In ‘Holmsley Revisited’ I wrote of Dr Beeching’s decimation of our railways system. This newspaper framed in the foyer was a London Evening News & Star issue from 27th March 1963. This publishing amalgamation represents two of the publications featured in ‘Starnoozenstanna’.

The Evening News and suitcases

Beneath this page are stacked two leather suitcases of the period.

Mum and meringues 1

The Tea Rooms meringue confections are sheer indulgence. We thought we might be able to share two between the four of us. They were placed on the table within Mum’s range. She carefully moved her water glass aside,

Mum and meringues 2

so she could examine the offerings more carefully. “I’ll have that one first. Then I’ll have that one”, she exclaimed. With the joke over, she made quite good progress with her half of one.

This evening we dined on Jackie’s tasty cottage pie, carrots and runner beans. Elizabeth and I drank Parra Alta malbec 2016, while the others were happy with sparkling water.

 

 

A Beautiful Memorial

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This morning Jackie drove us around the forest.

Housing development 1Housing development 2Housing development 3

A new residential development is being constructed almost opposite the Parish Church in Hordle Lane.

The builders are Considerate Constructors

and, as such post aMonthly site update

Cyclamen

On the way to Tiptoe, cyclamen emerge from the verge of Mead End Road;

Gates Cottage

Gates Cottage lies on a bend;

Couple in horse and trap

and we exchanged greetings with a couple riding in a trap.

Wobbly Cottage 1Wobbly Cottage

Wobbly Cottage, built on a hill,

Wobbly Cottage 2Boundary 1Boundary 2

enjoys splendid woodland opposite

Boundary 3

and alongside.

Landscape 1Landscape 3

 

Landscape 2

A little further along the road, Boundary car park offers splendid views of moorland

Horse led into landscape

to which this horse is being led.

Pony trekking

Cyclists were out in force, and outside Burley, pony trekkers adopted their two abreast defensive technique.

Pony crossing road

Wild ponies, knowing they have the right of way, don’t bother.

Please close these gates

Driving through Thorney Hill, Jackie spotted a rather beautiful little church. As we searched for a suitable parking spot, one of two gentlemen clearing a ditch in front of it beckoned to us and opened the gate

All Saints Church 1All Saints Church 2

leading to the Renaissance style building. We were to learn who was represented by the angles over the circular window and the bell tower.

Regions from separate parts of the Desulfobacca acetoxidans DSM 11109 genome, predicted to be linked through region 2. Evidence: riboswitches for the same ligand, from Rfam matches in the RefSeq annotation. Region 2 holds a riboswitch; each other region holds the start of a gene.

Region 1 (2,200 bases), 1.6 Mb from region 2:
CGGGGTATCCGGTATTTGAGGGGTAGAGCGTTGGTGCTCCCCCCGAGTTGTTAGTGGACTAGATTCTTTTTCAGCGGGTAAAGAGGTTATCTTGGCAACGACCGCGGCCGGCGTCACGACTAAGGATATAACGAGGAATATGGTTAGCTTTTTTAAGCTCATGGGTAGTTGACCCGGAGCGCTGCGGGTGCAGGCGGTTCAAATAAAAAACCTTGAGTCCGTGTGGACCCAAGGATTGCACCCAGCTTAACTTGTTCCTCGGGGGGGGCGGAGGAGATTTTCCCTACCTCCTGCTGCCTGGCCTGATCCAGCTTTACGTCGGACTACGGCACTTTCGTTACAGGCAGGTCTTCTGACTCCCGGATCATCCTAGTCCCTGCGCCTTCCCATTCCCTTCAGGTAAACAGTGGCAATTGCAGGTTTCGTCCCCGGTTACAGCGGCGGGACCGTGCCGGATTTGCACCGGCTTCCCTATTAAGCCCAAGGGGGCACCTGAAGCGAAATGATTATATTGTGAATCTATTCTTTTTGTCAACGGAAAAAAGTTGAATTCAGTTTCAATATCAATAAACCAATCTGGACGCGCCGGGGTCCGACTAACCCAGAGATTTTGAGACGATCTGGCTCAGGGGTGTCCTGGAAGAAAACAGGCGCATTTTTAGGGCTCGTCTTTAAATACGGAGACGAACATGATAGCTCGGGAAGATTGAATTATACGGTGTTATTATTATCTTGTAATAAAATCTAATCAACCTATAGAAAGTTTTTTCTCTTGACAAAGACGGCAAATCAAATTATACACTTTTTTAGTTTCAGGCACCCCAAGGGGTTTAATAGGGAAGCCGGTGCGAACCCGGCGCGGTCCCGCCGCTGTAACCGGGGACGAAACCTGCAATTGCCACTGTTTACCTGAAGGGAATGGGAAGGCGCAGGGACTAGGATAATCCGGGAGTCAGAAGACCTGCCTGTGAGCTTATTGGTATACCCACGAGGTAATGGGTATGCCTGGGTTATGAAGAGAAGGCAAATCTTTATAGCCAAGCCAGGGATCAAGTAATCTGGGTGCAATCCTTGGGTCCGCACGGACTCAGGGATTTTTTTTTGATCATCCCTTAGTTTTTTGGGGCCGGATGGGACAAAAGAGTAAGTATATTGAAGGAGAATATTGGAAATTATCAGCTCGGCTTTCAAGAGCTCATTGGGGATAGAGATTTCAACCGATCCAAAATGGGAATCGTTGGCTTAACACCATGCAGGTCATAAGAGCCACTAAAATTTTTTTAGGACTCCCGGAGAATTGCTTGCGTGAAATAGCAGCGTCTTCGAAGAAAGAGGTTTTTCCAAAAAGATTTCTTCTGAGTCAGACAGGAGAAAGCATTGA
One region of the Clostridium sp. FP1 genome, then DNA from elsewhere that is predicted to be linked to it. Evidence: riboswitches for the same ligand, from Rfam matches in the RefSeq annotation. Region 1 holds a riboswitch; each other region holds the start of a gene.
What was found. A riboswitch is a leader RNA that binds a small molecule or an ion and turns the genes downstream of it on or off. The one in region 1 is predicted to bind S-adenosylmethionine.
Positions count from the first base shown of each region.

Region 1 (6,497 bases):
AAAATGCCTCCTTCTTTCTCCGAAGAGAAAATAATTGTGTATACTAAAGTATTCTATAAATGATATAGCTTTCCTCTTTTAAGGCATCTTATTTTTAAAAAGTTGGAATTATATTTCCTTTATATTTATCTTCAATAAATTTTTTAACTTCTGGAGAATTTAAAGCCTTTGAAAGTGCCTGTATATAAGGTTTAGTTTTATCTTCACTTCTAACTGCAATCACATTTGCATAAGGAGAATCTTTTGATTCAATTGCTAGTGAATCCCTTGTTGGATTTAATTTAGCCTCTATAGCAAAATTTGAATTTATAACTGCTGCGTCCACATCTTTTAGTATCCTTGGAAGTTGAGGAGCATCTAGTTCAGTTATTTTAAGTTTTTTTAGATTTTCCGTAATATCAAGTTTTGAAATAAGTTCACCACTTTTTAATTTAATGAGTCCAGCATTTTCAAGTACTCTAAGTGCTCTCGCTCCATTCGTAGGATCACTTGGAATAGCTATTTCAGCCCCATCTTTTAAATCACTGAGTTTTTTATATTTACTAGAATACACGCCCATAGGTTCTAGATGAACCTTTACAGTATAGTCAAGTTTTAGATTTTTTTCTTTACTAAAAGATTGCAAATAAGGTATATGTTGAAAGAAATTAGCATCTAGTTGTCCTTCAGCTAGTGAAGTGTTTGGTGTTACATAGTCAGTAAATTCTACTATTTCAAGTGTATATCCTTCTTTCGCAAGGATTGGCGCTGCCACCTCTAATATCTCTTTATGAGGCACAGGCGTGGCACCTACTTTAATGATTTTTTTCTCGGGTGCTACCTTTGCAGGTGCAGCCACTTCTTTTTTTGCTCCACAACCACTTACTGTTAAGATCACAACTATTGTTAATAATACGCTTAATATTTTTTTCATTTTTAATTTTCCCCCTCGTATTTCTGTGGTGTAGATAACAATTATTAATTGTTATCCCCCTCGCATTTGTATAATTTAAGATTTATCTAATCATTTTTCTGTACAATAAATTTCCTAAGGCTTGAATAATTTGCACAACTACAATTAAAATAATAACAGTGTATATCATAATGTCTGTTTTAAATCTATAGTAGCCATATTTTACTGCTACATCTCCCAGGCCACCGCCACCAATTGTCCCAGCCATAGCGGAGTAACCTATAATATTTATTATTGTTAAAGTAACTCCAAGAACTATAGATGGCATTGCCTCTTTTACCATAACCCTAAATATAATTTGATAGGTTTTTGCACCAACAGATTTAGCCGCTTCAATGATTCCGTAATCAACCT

Jackie outside All Saints ChurchGraveyard and landscape 1Gravestones 1Gravestones and pony

First, we wandered around the graveyard with its New Forest backdrop.

Inside we received a warm welcome by a couple greeting visitors. We had had the good fortune to discover the church on the day it was taking part in the Historic Churches open day. Normally, apart from regular Sunday services at 9.20 a.m. it is only open on Saturday afternoons from May to September between 2.00 and 4.00. The information that follows is gleaned from the leaflet ‘All Saints’ Church, Thorney Hill’.

The church was built for ‘Lord John and Lady Constance Manners. Lady Constance was born Hamlyn-Fane, a family with connections to the Earls of Westmorland.’ ‘The family also owned Clovelly Estate, and it was in All Saints’ Church Clovelly that she married John Masters, 3rd Lord Manners of Foston in 1885.’

‘John and Constance Manners had five children: Mary Christine, twins Betty and Agnes, John and Francis. During a visit to India Mary Christine contracted cholera and died. She was buried in Clovelly, but the family near [their home at] Avon Tyrell [house] and built All Saints’ Church in 1906.’

Shadows on pillar and steps

‘Detmar Blow, believed to be John Ruskin’s last protégé, was commissioned to design All Saints’ Church.’ ‘A sense of space is created by use of both square and round pillars, made from fine Caen stone.’

Church door 1Mary Christine Manners carvingMary Christine Manners carving and spider

‘On the two sets of wooden doors are carvings of a cherub face, believed to be that of Mary Christine. On our visit a small spider was engaged in spinning a shroud.

Inscription to Mary Christine Manners

‘A commemoration plaque to her is situated on the back left hand wall. It is carved by Eric Gill and listed by the Tate as among his finest work.

Inscription to and effigy of John Manners


John Manners effigy

‘Sadness again struck the family when their son John was killed in the first days of the First World War in the retreat from Mons. His body was never found. Constance Manners chose Bertram MacKennal, an Australian sculptor, to make the bronze effigy of John, now placed in the Church. He uses a soldier’s belongings to great effect in the sculpture. The inscription and distraught angels above are carved by Eric Gill.’

Mary Christine Manners photograph

A photograph of the young lady stands on the wall above her brother’s monument.

Altar and mural 1